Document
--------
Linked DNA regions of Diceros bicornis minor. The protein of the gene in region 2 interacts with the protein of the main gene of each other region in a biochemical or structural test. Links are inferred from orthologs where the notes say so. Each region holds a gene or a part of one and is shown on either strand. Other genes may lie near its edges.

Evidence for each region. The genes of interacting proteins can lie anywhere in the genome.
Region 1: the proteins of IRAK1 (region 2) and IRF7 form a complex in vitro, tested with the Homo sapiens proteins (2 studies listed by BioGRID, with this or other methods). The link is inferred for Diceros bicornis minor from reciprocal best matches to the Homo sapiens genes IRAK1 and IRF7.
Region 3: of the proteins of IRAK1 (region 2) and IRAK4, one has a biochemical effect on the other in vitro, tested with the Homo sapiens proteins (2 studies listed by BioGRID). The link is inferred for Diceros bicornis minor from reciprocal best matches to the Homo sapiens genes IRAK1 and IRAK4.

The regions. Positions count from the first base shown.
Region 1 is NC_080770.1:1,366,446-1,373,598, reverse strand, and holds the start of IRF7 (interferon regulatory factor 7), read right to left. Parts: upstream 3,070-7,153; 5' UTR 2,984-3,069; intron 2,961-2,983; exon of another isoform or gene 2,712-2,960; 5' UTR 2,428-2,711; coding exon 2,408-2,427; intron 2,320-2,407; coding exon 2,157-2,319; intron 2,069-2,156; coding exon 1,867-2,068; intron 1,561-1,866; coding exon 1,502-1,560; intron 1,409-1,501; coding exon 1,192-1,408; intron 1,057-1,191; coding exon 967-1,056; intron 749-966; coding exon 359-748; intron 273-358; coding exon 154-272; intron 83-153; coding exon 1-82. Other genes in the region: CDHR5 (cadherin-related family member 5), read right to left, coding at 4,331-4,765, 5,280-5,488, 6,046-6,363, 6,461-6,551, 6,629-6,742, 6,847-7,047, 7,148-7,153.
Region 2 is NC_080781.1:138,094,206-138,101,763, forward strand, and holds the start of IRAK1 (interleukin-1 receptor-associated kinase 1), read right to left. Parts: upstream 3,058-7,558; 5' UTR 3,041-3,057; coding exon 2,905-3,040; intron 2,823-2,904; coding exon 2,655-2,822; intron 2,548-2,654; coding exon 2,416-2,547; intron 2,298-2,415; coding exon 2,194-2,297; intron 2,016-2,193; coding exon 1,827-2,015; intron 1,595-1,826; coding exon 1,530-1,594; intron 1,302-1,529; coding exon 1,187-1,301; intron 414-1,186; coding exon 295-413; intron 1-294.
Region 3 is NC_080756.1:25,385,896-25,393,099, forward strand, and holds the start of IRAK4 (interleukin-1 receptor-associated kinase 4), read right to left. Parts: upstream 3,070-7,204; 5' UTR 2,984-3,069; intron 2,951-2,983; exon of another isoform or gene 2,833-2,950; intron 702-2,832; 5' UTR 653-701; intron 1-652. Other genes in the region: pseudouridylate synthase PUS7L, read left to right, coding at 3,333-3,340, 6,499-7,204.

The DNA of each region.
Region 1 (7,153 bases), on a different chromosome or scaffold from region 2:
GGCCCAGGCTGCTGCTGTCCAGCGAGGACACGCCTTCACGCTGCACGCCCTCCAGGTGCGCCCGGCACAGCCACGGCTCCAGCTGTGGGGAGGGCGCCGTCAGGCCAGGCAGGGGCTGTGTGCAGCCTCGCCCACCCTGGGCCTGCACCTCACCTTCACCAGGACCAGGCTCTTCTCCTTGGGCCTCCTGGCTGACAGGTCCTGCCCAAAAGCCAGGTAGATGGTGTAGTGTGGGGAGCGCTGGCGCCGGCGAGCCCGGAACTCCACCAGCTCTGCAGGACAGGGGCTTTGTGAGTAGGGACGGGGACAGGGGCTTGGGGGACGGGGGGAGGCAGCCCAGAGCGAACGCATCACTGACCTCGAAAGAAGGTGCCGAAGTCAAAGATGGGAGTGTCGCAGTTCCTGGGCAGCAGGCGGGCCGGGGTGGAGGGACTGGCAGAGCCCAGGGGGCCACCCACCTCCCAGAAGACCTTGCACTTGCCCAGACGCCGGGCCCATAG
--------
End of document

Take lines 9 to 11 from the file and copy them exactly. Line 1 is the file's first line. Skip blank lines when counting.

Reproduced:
The DNA of each region.
Region 1 (7,153 bases), on a different chromosome or scaffold from region 2:
GGCCCAGGCTGCTGCTGTCCAGCGAGGACACGCCTTCACGCTGCACGCCCTCCAGGTGCGCCCGGCACAGCCACGGCTCCAGCTGTGGGGAGGGCGCCGTCAGGCCAGGCAGGGGCTGTGTGCAGCCTCGCCCACCCTGGGCCTGCACCTCACCTTCACCAGGACCAGGCTCTTCTCCTTGGGCCTCCTGGCTGACAGGTCCTGCCCAAAAGCCAGGTAGATGGTGTAGTGTGGGGAGCGCTGGCGCCGGCGAGCCCGGAACTCCACCAGCTCTGCAGGACAGGGGCTTTGTGAGTAGGGACGGGGACAGGGGCTTGGGGGACGGGGGGAGGCAGCCCAGAGCGAACGCATCACTGACCTCGAAAGAAGGTGCCGAAGTCAAAGATGGGAGTGTCGCAGTTCCTGGGCAGCAGGCGGGCCGGGGTGGAGGGACTGGCAGAGCCCAGGGGGCCACCCACCTCCCAGAAGACCTTGCACTTGCCCAGACGCCGGGCCCATAG